Closing the Homework Gap through E-rate Competition

 By: Chris Oskuie, Director – Segment Marketing, Education | Brocade 

Whether you call it digital equity, the homework gap, or the digital divide – approximately 5 million households in the U.S. don’t have adequate internet access at home for students to complete their assignments. This is one of the most pressing issues facing educators today, and the transition to digital learning is exacerbating it.

With constrained capital budgets, this continues to be a challenge. Luckily, there is a way to help make a dent in the homework gap.

The History of The E-rate Program

E-rate has been a lifeline to public and private K-12 schools, garnering affordable Internet access since the program started in 1997. From 2012-2014, telecom, internet access, and voice service requests chewed up all of the available funds in the program. With an E-rate modernization effort in 2015, additional funds – approximately $1.5B annually – were allocated to expand in-building infrastructure, and due to a change in cash reserve requirements, an additional one-time $1.5B was added to the pool of funds.

Despite the pent-up demand from the lack of funding from 2012-2014, there was a surplus of funds available in 2015-2016. Surprisingly, it looks like there will be leftover funds in 2017; therefore, we have a significant amount of funds available in the program that can be used to start closing the homework gap.

So how do we identify more E-rate funds? Create competition! Make all E-rate requests vendor agnostic.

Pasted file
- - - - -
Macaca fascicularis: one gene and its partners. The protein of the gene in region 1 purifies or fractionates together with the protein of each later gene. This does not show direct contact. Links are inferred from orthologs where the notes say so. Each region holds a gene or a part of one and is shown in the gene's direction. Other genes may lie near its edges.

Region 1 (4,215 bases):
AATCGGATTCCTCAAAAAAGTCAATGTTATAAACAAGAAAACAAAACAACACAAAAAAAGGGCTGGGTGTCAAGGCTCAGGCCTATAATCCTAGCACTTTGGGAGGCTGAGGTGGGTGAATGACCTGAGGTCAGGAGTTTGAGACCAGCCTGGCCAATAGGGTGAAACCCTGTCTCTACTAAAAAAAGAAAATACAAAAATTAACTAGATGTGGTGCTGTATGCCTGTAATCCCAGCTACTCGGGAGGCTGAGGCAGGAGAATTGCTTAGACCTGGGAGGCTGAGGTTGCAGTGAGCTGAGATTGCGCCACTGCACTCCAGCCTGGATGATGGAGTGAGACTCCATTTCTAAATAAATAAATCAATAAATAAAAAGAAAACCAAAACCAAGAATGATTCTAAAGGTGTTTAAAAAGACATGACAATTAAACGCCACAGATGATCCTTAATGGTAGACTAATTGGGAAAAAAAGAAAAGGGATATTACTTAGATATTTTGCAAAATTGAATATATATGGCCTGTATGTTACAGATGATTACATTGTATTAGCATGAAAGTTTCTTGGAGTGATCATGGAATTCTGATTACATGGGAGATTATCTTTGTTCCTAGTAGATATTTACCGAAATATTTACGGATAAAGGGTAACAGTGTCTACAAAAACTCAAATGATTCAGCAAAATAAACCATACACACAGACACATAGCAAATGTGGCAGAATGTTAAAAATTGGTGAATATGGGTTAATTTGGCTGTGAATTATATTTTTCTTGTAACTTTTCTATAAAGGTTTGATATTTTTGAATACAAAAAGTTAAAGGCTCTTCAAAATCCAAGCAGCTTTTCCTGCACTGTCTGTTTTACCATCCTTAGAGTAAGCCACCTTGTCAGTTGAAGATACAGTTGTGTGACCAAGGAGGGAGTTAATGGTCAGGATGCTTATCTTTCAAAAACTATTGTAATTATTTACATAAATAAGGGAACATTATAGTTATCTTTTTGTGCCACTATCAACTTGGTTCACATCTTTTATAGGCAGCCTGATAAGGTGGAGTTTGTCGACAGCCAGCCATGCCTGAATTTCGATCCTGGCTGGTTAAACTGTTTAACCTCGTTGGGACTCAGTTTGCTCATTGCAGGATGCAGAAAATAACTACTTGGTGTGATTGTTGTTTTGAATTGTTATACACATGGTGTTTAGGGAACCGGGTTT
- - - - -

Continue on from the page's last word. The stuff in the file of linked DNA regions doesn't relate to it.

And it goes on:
With respect to in-building broadband infrastructure, when a school, district, or consortium submits their RFP (Form 470), they can specify a certain manufacturer as long as they provide the caveat “or equivalent” with their request. Another option is for the requestor to choose “No Preference” for manufacturer, making the RFP vendor agnostic. Which one creates greater competition among manufacturers, and their respective reseller partners?

By selecting a preferred vendor “or equivalent”, you’re signaling to non-incumbent manufacturers that the school district only needs their current manufacturer. They’re happy with the status quo and not willing to look at other vendors, no matter the cost and/or feature benefits. This reduces competition and more  E-rate funds can  instead be pointed towards bridging the homework gap.

As of February 2017, 17% of all FY17 E-rate Category 2 Wi-Fi requests were vendor agnostic, while 41% went to ONE vendor “or equivalent”.  When competing vendors see these “cooked” RFPs, they are less likely to submit a response.

Read the next blog in the series for more tips on how to get the most out of your E-rate funding submissions. You can also attend out webinar, EdTech: Why Ruckus for Uninterrupted Learning to learn more about E-rate, and our eligible E-rate solutions.

To learn more about Ruckus in primary education, visit our website here.

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